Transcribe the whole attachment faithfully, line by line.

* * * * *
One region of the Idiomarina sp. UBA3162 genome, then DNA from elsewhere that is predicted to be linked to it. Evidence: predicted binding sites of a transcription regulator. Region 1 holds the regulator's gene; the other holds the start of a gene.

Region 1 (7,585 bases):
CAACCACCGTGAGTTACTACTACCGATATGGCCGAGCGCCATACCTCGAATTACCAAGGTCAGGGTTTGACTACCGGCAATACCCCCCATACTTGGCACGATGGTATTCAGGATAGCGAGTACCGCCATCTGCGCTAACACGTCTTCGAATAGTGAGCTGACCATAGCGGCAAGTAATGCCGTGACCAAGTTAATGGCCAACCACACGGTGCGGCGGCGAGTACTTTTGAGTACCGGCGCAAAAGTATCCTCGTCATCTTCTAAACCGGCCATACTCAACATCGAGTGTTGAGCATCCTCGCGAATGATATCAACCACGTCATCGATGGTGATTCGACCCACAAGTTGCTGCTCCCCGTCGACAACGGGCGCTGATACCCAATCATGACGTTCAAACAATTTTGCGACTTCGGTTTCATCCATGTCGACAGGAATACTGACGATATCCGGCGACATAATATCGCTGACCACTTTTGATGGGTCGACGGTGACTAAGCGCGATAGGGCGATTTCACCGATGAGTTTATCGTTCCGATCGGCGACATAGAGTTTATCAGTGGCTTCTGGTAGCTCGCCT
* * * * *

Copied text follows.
One region of the Idiomarina sp. UBA3162 genome, then DNA from elsewhere that is predicted to be linked to it. Evidence: predicted binding sites of a transcription regulator. Region 1 holds the regulator's gene; the other holds the start of a gene.

Region 1 (7,585 bases):
CAACCACCGTGAGTTACTACTACCGATATGGCCGAGCGCCATACCTCGAATTACCAAGGTCAGGGTTTGACTACCGGCAATACCCCCCATACTTGGCACGATGGTATTCAGGATAGCGAGTACCGCCATCTGCGCTAACACGTCTTCGAATAGTGAGCTGACCATAGCGGCAAGTAATGCCGTGACCAAGTTAATGGCCAACCACACGGTGCGGCGGCGAGTACTTTTGAGTACCGGCGCAAAAGTATCCTCGTCATCTTCTAAACCGGCCATACTCAACATCGAGTGTTGAGCATCCTCGCGAATGATATCAACCACGTCATCGATGGTGATTCGACCCACAAGTTGCTGCTCCCCGTCGACAACGGGCGCTGATACCCAATCATGACGTTCAAACAATTTTGCGACTTCGGTTTCATCCATGTCGACAGGAATACTGACGATATCCGGCGACATAATATCGCTGACCACTTTTGATGGGTCGACGGTGACTAAGCGCGATAGGGCGATTTCACCGATGAGTTTATCGTTCCGATCGGCGACATAGAGTTTATCAGTGGCTTCTGGTAGCTCGCCT